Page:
Next comes a row of spicy mustard and another row of mayonnaise. I asked for mine without the mayo. These are then wrapped in a waxed paper and handed over with great fanfare.
I took a bite. The dog was good, the skin a little thicker than the US version. The added sensation of the crunchy onion and the taste of the mustard was indeed pleasing. For $3.75 it may not make it in Toledo, Costco is still $1.50 with a drink!
The flea market was somewhere near here, but where exactly, was the question. We decided to breakdown and use Ms. Google and found out we were just 100 yards away. We followed her directions and found the entry door easily.
The flea market was small compared to US standards. It was bright, airy and neatly laid out with row after row of various items found in every flea market worldwide.
There were tables of local jewelry, hand crafted items, old historic and used items, many stands selling Vulcanic salts and a small fish market with fresh, frozen salted and pickled delights. Bob, of course, was in his element.
He went all around and found a nice deal on some Salmon (Lox for you Jewish followers). He also came across some shark bites prepared in a most peculiar way, it was fermented (aka rotted).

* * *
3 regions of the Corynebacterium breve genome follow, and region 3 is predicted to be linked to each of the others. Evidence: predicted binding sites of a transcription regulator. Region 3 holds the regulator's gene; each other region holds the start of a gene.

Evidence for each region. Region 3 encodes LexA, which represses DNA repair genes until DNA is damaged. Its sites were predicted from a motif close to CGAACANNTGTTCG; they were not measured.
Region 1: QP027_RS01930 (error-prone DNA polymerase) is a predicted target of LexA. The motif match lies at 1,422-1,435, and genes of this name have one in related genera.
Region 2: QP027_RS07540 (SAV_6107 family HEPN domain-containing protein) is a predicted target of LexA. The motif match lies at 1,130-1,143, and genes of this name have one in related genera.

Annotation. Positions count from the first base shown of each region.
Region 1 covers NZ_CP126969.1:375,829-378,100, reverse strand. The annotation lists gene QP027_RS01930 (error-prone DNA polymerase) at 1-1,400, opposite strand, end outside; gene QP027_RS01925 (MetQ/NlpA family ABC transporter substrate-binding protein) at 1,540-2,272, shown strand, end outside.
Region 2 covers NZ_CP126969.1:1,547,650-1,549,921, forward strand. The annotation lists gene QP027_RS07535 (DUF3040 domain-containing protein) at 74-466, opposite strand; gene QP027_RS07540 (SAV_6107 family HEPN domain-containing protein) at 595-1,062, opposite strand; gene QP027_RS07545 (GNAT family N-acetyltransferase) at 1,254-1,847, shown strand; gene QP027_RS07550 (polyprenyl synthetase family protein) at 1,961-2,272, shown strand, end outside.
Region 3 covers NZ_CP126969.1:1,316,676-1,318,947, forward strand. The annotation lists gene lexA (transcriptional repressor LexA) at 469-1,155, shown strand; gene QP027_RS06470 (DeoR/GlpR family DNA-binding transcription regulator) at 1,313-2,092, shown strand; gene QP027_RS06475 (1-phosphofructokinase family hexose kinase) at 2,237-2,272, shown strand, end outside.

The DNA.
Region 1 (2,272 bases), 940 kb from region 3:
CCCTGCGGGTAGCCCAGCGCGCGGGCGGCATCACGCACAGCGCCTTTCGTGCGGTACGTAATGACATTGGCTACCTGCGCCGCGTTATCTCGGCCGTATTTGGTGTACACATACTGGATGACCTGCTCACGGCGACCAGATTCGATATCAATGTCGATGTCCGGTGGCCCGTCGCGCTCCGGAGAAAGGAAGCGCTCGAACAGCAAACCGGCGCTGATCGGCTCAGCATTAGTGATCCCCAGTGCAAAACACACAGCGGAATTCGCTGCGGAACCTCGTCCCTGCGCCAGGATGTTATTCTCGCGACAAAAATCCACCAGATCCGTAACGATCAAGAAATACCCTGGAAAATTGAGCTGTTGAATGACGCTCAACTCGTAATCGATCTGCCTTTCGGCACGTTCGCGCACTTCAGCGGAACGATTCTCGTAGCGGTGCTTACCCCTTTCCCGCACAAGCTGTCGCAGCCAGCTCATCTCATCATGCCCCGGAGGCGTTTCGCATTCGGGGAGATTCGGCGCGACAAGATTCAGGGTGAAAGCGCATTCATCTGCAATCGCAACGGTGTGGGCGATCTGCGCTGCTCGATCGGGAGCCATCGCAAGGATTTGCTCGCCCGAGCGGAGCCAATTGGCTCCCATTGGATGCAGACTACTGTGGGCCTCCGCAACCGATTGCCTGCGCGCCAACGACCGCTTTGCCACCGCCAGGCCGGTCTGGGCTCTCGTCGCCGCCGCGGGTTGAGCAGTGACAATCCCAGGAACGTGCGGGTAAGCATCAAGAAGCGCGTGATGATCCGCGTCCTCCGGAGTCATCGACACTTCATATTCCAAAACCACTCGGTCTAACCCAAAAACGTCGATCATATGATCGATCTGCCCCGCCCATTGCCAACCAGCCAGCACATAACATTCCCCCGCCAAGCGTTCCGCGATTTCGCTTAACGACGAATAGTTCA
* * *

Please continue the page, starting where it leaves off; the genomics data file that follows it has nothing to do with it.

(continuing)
Excited at his find, he offered me a small piece. Now, I like shark. I grill it up at home. It is like steak done right, this was not that way. When he opened the proffered container, the smell of rotted fish hit me hard. I should have backed away right then and there, but I presses on and chose a cube about 1-inch square.
Deciding I needed to get this past my nose quickly, I popped it into my mouth, big mistake. The texture was worse than the smell. It was like a ball of mucus you cough up when you have a really bad chest cold. Having so other option but to chew and swallow or puke it out, I quickly bit into the mass and almost lost my cookies.
It was like biting into an eyeball. Gooey, squishy and having no solid substance sensation. I could not bite into the mass again, so I swallowed it whole. The taste and smell lingered as did the feeling in my mouth. I quickly looked around for something to kill the taste and spied a chocolate vender at the next table. He had some samples of his wares for tasting, so I scarfed up a small handful when he wasn’t looking and jammed it in my mouth all at once. Fortunately, the chocolate was flavorful and was able to kill the fish taste and control the smell. It was brutal. Bob found it delightful.
After the flea market, we spied an Art Museum one block over. Bob has a membership that gets him into museums worldwide, so he flashed his credentials and we were admitted to the local art show. I was his guest.
I do not want to be a snob here, but I must be truthful. The museum was three floors, filled with local works of art. Some were modern art, photographic media, the written word and so on. Each gallery was large and displayed only 3 – 5 pieces leaving much empty space. One display was an empty room with one yellow square painted on the wall. At first, I thought it was an empty gallery, but no, the yellow square was the art work.